easily create a customized lesson around the
video. Users can distribute the lessons,
publicly or privately, and track their impact on the world, a class, or an individual
student.
YouTube allows for millions of people around the world to discover, watch, share
and learn from others and is committed to making educational content more easily
accessible through its YouTube for Schools Initiative. YouTube is supporting TED-Ed
as part of its YouTube Original Channels program. The best part of this partnership
is that you can take a YouTube video and place it into the Ted-Ed platform and then
create a lesson right in the platform. They have taken out the hard steps.
KhanAcademy.org
The Khan Academy is an organization on a mission. They are a
not-for-profit with the goal of changing education for the better
by providing a free world-class education for anyone anywhere.
The video library covers K-12 math, science topics such
as biology, chemistry, and physics, and even reaches into the
humanities with playlists on finance and history. Each video is a
digestible chunk, approximately 10 minutes long, and especially
purposed for viewing on the computer.
All of the site's resources are available to anyone. It doesn't
matter if you are a student, teacher, home-schooler, principal,
or an adult returning to the classroom after 20 years. The Khan Academy's materials
and resources are available to you completely free of charge.

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Storage for your Videos


YouTube.com
YouTube is a great service for storing and sharing your
videos. Many users are already aware of the process for
watching videos. The process is simple, create an account
and a channel. This channel will have a link. Provide the
link to your students. Thats all!
Now, lets make it more complicated with choices!
YouTube, by default, has a 15-minute time limit to all videos. This should work just
fine for flipped classroom lessons. However, there are ways to increase your time
limits.
By default, you can upload videos that are 15 minutes long. To upload longer videos,
follow these steps:

Visit the upload page at: www.youtube.com/my_videos_upload


Click Increase your limit at the bottom of the page
Follow the steps to verify your account with a mobile phone. Currently,
YouTube is not able to offer other ways to verify your account.

EXPERIENTIAL VOICE
Making your videos accessible and easy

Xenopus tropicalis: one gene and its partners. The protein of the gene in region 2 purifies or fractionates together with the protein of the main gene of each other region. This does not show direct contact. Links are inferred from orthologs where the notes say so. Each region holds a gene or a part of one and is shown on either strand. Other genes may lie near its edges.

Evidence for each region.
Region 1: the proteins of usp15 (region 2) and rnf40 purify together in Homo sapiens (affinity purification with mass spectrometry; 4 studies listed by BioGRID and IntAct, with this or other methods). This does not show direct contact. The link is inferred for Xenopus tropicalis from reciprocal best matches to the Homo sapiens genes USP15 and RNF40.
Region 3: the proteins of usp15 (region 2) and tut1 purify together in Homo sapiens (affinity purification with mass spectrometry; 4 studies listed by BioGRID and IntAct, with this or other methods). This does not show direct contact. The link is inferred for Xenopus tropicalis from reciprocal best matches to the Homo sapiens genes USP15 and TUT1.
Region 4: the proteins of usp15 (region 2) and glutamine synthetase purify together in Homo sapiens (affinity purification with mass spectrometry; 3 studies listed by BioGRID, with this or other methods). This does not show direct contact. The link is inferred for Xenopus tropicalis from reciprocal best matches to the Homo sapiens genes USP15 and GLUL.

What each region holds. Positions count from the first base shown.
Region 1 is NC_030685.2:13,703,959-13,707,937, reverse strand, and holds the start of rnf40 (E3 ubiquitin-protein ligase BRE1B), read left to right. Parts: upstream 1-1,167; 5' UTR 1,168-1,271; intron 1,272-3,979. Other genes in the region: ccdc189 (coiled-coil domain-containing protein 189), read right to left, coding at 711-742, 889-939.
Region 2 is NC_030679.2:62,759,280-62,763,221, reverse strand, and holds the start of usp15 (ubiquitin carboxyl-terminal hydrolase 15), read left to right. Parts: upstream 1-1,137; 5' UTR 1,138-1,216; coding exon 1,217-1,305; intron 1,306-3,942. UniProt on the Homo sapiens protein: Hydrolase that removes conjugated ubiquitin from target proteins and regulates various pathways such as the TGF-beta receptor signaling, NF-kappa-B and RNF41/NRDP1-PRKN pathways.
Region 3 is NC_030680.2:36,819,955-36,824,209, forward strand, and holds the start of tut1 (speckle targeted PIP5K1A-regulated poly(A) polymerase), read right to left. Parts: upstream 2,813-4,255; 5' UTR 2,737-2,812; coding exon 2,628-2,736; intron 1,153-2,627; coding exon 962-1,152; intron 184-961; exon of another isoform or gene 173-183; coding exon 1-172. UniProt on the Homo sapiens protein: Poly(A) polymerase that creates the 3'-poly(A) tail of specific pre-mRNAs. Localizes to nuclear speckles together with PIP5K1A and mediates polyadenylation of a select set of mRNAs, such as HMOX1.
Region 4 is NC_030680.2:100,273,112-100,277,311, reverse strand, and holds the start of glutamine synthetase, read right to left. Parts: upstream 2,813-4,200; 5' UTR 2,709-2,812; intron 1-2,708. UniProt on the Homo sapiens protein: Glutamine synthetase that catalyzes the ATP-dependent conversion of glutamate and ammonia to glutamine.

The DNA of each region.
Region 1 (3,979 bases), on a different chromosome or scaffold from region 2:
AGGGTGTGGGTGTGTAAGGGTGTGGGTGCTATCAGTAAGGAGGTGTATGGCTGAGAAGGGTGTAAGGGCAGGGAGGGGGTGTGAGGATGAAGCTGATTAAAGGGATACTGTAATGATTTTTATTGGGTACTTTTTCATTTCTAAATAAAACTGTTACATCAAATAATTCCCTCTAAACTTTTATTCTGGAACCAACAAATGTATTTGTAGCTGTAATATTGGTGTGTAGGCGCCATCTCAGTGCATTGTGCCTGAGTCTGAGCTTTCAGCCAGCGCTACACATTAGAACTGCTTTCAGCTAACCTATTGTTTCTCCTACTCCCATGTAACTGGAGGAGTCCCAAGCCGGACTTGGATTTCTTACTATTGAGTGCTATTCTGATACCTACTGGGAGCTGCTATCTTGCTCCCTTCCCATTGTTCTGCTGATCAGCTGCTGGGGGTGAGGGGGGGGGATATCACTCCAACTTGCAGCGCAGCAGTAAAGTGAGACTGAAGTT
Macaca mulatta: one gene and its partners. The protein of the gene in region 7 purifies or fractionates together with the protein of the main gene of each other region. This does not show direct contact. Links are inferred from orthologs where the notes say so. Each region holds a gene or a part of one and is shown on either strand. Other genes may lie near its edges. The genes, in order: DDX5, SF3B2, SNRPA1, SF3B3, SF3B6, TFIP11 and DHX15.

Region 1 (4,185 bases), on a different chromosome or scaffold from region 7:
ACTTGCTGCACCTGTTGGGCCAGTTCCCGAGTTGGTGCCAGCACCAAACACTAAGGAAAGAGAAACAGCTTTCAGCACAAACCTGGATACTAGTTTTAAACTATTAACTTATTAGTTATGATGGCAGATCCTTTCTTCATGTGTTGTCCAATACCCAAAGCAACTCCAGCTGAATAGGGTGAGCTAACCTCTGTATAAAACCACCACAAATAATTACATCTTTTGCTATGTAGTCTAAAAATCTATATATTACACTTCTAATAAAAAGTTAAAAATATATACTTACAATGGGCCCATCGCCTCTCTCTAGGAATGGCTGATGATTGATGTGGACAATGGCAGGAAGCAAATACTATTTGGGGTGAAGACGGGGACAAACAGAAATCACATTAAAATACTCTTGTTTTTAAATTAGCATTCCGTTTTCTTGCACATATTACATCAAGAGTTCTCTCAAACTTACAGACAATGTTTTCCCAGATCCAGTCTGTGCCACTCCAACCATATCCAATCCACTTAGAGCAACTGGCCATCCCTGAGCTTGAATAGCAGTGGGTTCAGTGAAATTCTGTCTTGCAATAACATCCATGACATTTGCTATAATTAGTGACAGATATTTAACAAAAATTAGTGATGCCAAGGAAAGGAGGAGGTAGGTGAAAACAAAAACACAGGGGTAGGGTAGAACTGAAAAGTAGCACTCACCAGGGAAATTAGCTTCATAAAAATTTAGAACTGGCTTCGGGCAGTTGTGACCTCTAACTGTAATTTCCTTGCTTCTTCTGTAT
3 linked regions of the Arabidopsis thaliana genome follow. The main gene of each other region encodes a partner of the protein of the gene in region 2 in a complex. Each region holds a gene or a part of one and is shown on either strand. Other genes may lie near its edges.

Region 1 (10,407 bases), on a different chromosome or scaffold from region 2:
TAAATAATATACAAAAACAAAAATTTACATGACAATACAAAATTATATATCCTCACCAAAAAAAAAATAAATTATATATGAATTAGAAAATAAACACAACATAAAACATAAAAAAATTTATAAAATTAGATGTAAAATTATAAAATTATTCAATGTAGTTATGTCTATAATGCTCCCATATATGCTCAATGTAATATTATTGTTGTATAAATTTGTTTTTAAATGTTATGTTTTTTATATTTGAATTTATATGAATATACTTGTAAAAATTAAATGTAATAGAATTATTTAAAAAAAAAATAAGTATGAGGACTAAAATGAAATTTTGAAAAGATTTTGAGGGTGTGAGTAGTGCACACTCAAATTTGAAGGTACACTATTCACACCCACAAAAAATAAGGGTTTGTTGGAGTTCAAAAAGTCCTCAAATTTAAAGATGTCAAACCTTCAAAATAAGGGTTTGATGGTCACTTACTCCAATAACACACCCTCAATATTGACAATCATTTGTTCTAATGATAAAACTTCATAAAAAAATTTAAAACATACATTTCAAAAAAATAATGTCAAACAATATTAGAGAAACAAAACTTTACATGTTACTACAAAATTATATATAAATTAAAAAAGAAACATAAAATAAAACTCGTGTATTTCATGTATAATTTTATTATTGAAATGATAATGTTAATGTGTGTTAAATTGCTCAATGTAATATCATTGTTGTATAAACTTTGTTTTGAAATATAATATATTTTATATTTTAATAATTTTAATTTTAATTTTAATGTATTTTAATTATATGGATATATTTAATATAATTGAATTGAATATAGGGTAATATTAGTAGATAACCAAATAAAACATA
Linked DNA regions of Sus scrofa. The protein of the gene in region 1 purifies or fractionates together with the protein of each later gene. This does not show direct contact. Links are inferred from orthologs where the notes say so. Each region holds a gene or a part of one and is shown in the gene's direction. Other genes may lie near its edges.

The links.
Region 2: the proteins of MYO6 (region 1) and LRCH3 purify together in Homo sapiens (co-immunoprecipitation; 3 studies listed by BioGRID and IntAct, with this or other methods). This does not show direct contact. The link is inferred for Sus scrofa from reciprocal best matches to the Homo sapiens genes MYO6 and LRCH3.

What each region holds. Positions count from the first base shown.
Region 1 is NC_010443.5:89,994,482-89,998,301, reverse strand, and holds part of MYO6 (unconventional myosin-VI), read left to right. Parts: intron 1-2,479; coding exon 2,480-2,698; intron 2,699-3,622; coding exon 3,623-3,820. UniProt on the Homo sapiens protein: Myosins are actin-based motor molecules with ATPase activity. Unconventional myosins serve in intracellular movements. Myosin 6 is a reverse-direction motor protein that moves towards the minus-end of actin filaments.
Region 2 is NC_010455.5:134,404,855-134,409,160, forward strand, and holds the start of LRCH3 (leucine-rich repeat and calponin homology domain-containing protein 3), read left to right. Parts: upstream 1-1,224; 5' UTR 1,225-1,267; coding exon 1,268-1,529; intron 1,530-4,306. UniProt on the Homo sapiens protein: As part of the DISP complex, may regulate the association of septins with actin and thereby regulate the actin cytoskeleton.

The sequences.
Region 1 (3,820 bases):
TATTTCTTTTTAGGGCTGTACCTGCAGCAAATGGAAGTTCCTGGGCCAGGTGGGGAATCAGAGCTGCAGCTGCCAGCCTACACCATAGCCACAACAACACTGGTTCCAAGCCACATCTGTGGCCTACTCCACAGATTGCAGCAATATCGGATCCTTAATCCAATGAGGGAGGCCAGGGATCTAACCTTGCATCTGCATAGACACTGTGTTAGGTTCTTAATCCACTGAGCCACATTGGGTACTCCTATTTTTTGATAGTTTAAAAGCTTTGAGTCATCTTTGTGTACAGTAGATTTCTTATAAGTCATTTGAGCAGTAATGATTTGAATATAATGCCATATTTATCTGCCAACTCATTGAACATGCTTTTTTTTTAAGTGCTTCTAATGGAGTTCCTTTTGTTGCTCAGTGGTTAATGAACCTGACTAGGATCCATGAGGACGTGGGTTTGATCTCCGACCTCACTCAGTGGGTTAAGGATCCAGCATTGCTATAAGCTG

to get to will be your best bet for
success. Students are visual learners.
Use the embed codes to place the
videos directly on your website.
Students will see the video thumbnail
and automatically know they have
landed on the right video.
Videos that are hard to locate, will not
get viewed. I also had a Twitter
account where I would post the links to
the videos for students to access using
their mobile phones. Many students
reported back that they would use the
bus ride, to or from school, to view
their videos for class.

11

Once you have increased your time limit,


you will be able to upload a maximum
files size of 20GB. Using the most up to
date version of Google Chrome, Firefox 4
or higher, or Internet Explorer (with
Silverlight enabled) grants you access to
powerful new uploading features:

Ability to upload large files, of up


to 20GB in size

Ability to resume or recover


stalled or cancelled uploads
If you have the ability to upload longer
length video, the most effective way to
upload large files is to simply use an up
to date version of one of these
browsers, visit the upload page, and
upload your file as usual. There is no
need to use the Java uploader for larger

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files or resumability. The processes outlined below are the best way to ensure your
upload is successful.
Using the embed codes provided by YouTube, you can simply embed your videos in
your Learning Management System or on your personal website. Google also offers
Google Sites if you dont have a web site. You can create a free website with a link to
your YouTube Channel for your students to easily access.
YouTube also allows users to directly record from their webcam or to record a